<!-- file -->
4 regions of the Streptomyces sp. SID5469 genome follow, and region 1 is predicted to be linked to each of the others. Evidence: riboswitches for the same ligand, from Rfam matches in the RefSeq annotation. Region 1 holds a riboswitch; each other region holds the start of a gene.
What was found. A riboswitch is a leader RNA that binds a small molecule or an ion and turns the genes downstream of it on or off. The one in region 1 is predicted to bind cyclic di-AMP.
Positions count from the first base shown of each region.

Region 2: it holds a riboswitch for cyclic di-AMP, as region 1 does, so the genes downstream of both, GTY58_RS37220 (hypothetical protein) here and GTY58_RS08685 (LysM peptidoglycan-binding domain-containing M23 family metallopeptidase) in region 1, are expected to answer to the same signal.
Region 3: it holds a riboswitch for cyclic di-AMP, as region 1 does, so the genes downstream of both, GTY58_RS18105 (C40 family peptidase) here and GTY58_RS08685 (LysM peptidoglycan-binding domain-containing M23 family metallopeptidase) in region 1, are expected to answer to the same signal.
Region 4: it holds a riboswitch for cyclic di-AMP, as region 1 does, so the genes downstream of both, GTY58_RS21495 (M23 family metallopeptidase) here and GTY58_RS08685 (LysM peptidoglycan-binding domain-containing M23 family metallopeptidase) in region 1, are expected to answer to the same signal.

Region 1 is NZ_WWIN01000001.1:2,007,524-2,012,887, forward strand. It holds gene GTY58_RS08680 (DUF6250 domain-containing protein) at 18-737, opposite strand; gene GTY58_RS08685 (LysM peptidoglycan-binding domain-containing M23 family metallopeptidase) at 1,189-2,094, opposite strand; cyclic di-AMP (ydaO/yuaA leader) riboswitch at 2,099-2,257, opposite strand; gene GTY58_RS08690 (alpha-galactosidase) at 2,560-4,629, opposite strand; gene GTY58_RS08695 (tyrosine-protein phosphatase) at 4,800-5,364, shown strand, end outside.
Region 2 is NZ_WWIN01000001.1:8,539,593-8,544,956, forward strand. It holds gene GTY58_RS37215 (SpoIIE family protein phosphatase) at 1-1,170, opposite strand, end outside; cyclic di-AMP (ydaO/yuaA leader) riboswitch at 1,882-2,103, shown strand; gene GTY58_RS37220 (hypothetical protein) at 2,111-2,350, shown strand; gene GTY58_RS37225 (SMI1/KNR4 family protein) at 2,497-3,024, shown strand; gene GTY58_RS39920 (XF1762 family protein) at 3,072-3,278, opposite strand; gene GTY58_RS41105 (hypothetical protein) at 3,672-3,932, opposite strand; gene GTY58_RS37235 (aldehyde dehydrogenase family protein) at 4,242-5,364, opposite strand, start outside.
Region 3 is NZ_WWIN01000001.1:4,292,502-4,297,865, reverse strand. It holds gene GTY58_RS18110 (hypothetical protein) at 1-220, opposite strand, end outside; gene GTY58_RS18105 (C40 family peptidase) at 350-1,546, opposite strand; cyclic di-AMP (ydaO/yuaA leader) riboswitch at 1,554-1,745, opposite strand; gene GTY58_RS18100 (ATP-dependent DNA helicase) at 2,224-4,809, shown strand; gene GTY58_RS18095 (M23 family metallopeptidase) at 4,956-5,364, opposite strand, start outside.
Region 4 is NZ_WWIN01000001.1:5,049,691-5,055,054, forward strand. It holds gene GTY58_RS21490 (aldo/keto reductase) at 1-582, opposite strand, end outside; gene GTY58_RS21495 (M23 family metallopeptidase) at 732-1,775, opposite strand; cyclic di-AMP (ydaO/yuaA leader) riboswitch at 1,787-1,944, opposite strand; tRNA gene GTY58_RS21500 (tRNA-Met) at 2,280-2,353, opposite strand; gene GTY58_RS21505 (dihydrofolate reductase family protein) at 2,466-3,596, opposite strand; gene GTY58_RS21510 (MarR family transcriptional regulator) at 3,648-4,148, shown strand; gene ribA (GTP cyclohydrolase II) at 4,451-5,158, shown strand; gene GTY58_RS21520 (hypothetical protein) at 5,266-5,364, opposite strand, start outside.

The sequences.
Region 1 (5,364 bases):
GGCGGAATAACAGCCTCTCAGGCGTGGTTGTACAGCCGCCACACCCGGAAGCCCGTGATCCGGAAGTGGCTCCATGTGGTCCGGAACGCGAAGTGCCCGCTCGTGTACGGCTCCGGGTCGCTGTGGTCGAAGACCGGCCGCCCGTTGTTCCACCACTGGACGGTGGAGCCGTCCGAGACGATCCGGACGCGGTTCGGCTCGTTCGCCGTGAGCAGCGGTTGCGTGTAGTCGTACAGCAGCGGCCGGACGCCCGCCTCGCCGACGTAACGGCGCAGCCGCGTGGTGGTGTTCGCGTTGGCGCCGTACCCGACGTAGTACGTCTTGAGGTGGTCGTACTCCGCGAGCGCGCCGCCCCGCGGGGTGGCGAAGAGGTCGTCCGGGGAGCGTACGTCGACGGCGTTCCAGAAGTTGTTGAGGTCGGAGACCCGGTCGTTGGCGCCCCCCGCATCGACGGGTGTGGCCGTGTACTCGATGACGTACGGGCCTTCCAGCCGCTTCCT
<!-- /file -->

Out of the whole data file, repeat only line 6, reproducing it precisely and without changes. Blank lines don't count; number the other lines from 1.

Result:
Region 4: it holds a riboswitch for cyclic di-AMP, as region 1 does, so the genes downstream of both, GTY58_RS21495 (M23 family metallopeptidase) here and GTY58_RS08685 (LysM peptidoglycan-binding domain-containing M23 family metallopeptidase) in region 1, are expected to answer to the same signal.